In time, I began to pay attention to what they had to say and saw that they were speaking in all sincerity. I realized that our fears are their fears, too. Their worries are our worries, too. And we are trying to see how we can get out of all this. They, too, are also trying to see how we can live in peace. I thought, “Wow, we actually have a lot in common, which means that we can brainstorm together, discuss and dialogue for peace.” That was the beginning of my interest in interfaith dialogue. I continually learned every day that things are not the way I thought they were. I will call it a kind of education that even people with Ph.D.s may not have.
Sometimes, we’re so closed in our thinking. We cannot pry open the windows and the doors as the church has told us to do. Open windows and open doors. Let’s get some fresh air.
Cardinal Onaiyekan retired in late 2019 and assumed the role of cardinal emeritus. What have you learned from him that you will carry forward in your own work?
You cannot stay with Cardinal Onaiyekan without learning so much. In fact, the priests that have stayed with him will tell you that what they have learned at the cardinal’s dining table is far more than what they have learned in the seminaries and in the higher institutions. I have learned so much from him, and I have become a better Christian knowing Cardinal.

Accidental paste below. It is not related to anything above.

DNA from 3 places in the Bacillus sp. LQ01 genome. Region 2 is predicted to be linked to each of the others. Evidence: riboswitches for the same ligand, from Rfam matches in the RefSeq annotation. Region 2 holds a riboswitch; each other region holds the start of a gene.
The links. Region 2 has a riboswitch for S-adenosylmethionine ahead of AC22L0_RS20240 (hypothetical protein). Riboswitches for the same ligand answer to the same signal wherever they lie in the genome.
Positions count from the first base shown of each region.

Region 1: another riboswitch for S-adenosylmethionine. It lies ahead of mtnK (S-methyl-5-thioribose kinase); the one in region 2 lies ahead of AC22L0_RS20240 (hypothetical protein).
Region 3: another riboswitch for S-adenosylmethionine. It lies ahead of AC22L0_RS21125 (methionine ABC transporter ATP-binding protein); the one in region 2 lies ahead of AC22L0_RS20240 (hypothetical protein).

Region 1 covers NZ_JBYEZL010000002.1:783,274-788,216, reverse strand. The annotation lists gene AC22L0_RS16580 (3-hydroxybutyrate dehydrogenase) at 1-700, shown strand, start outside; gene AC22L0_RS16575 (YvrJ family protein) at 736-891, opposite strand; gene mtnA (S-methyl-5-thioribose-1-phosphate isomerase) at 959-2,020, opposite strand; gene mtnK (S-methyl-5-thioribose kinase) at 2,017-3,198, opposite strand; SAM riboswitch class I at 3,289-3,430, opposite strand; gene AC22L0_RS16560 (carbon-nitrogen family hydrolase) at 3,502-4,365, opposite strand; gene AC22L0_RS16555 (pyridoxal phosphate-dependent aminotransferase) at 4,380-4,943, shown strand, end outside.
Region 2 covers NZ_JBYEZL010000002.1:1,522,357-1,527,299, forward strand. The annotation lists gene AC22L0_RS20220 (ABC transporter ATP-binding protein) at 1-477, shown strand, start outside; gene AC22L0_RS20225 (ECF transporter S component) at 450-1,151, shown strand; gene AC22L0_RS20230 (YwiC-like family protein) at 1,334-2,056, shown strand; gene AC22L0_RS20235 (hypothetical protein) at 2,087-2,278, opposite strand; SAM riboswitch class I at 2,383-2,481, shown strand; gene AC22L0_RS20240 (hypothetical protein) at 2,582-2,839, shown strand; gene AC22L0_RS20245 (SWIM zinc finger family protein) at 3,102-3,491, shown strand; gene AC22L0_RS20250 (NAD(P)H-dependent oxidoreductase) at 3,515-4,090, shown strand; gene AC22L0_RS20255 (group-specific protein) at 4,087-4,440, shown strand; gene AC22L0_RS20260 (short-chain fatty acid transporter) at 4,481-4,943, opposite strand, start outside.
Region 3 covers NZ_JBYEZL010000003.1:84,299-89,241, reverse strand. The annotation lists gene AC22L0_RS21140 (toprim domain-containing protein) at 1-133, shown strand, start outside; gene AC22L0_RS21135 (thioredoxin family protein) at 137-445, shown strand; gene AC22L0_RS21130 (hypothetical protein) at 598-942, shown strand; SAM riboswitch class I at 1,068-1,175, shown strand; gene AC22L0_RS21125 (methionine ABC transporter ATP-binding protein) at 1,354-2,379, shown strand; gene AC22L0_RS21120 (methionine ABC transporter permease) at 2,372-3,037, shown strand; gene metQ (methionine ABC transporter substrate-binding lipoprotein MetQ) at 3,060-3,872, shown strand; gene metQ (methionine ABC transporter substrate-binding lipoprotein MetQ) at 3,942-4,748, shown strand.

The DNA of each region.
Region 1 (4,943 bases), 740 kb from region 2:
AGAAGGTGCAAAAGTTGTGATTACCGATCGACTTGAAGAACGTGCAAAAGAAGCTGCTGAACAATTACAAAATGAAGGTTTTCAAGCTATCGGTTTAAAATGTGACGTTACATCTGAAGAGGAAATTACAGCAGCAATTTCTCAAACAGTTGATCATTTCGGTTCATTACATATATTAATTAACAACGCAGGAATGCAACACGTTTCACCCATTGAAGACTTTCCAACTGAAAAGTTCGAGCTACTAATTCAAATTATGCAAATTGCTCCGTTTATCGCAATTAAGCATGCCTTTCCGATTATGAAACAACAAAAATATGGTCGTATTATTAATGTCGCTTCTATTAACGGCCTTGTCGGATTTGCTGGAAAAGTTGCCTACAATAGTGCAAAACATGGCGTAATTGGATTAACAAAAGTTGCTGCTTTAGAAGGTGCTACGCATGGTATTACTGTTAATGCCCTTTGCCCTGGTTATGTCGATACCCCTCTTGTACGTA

In the Archdiocese of Abuja, you’ll see women, both laywomen and religious, holding offices. In some other dioceses in Nigeria, it’s only men or priests with very few sisters. But here, you’ll see the Justice Development and Peace Office, it is managed by a laywoman. The Education Office is managed by a laywoman. The Health Office is managed by a nun. His foundation is managed by me. Cardinal believes that women should be given a chance because they, too, have something to offer.
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Nick Street is a senior writer with the USC Center for Religion and Civic Culture.